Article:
This stems from the memorandum of understanding signed by Slovak Defence Minister Martin Glváč in Norfolk, Virginia.
“Also regarding the changed security situation, we and our Polish partner opened the discussion on this topic in NATO and we succeeded to push it through,” Glváč said, as quoted by the TASR newswire. “This project will contribute to standardising the documents and counter-intelligence activities of the Alliance’s members.”
Except for Slovakia and Poland, also Germany, Italy, the Czech Republic, Hungary, Lithuania, Romania, Croatia, and Slovenia want to participate. It is planned that Great Britain, the US, France, and other NATO countries will join next year, as reported by TASR.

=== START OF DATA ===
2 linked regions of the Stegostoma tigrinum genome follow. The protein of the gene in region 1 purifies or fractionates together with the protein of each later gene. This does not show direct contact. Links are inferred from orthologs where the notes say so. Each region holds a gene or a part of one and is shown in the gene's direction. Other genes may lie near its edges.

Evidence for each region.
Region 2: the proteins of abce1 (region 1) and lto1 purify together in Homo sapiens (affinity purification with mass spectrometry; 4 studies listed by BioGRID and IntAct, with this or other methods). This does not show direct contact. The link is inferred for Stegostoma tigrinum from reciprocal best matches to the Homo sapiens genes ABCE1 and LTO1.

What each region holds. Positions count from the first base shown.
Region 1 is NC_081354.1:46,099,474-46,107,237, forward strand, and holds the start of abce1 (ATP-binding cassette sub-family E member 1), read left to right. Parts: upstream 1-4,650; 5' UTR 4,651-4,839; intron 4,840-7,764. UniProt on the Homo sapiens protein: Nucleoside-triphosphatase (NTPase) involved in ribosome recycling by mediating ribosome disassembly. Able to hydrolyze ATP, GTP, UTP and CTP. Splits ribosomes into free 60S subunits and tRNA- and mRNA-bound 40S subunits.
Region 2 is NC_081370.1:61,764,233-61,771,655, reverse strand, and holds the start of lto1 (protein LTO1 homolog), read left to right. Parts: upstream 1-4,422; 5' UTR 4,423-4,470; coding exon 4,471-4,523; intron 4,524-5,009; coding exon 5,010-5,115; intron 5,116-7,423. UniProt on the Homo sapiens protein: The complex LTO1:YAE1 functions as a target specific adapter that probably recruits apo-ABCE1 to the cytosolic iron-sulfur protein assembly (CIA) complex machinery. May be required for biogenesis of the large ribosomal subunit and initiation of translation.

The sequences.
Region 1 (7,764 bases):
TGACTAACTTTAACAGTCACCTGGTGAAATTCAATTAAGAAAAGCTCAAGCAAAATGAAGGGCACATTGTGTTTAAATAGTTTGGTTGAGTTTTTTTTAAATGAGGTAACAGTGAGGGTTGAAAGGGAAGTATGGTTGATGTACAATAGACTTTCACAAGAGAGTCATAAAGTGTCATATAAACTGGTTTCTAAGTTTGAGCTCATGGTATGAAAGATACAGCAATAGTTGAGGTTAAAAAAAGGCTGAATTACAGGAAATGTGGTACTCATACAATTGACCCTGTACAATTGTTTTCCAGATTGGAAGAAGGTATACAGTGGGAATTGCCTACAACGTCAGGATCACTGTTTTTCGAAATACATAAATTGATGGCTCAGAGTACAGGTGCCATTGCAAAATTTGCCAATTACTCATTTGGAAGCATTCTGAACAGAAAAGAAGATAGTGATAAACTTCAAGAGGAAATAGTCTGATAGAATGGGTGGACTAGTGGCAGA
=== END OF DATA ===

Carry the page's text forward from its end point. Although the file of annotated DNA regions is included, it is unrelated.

“The idea of creating such an institution is well-founded, well-timed and far-sighted,” Glváč said, as quoted by TASR. “We are ready to take responsibility for creating adequate conditions for educational and training activities.”
The centre should also help face hybrid threats and improve intelligence.
30. Sep 2015 at 13:19 | Compiled by Spectator staff